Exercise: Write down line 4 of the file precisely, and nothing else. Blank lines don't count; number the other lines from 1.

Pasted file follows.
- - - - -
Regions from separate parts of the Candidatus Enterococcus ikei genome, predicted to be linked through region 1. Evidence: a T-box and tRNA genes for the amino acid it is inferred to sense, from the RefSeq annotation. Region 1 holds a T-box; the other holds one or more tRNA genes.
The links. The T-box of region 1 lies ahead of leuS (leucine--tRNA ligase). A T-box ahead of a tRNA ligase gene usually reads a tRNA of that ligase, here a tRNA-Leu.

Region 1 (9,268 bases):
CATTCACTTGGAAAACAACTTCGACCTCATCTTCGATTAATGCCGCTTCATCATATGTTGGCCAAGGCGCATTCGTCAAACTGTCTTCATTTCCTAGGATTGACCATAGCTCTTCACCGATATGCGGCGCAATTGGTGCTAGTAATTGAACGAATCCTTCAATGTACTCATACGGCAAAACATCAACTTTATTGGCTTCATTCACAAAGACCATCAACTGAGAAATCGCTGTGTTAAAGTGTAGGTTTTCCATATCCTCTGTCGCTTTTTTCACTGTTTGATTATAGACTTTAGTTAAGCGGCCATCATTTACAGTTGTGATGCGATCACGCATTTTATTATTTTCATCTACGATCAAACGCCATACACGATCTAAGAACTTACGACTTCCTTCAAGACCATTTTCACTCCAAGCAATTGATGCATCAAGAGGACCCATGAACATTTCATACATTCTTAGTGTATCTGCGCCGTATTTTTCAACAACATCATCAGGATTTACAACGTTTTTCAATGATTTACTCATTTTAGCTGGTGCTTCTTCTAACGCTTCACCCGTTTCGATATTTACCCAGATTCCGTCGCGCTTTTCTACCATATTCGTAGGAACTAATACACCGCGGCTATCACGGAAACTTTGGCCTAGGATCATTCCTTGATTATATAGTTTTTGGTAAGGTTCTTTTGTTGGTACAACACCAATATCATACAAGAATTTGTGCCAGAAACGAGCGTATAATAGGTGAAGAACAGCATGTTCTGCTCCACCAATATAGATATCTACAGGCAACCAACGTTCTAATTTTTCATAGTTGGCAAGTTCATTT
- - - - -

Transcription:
CATTCACTTGGAAAACAACTTCGACCTCATCTTCGATTAATGCCGCTTCATCATATGTTGGCCAAGGCGCATTCGTCAAACTGTCTTCATTTCCTAGGATTGACCATAGCTCTTCACCGATATGCGGCGCAATTGGTGCTAGTAATTGAACGAATCCTTCAATGTACTCATACGGCAAAACATCAACTTTATTGGCTTCATTCACAAAGACCATCAACTGAGAAATCGCTGTGTTAAAGTGTAGGTTTTCCATATCCTCTGTCGCTTTTTTCACTGTTTGATTATAGACTTTAGTTAAGCGGCCATCATTTACAGTTGTGATGCGATCACGCATTTTATTATTTTCATCTACGATCAAACGCCATACACGATCTAAGAACTTACGACTTCCTTCAAGACCATTTTCACTCCAAGCAATTGATGCATCAAGAGGACCCATGAACATTTCATACATTCTTAGTGTATCTGCGCCGTATTTTTCAACAACATCATCAGGATTTACAACGTTTTTCAATGATTTACTCATTTTAGCTGGTGCTTCTTCTAACGCTTCACCCGTTTCGATATTTACCCAGATTCCGTCGCGCTTTTCTACCATATTCGTAGGAACTAATACACCGCGGCTATCACGGAAACTTTGGCCTAGGATCATTCCTTGATTATATAGTTTTTGGTAAGGTTCTTTTGTTGGTACAACACCAATATCATACAAGAATTTGTGCCAGAAACGAGCGTATAATAGGTGAAGAACAGCATGTTCTGCTCCACCAATATAGATATCTACAGGCAACCAACGTTCTAATTTTTCATAGTTGGCAAGTTCATTT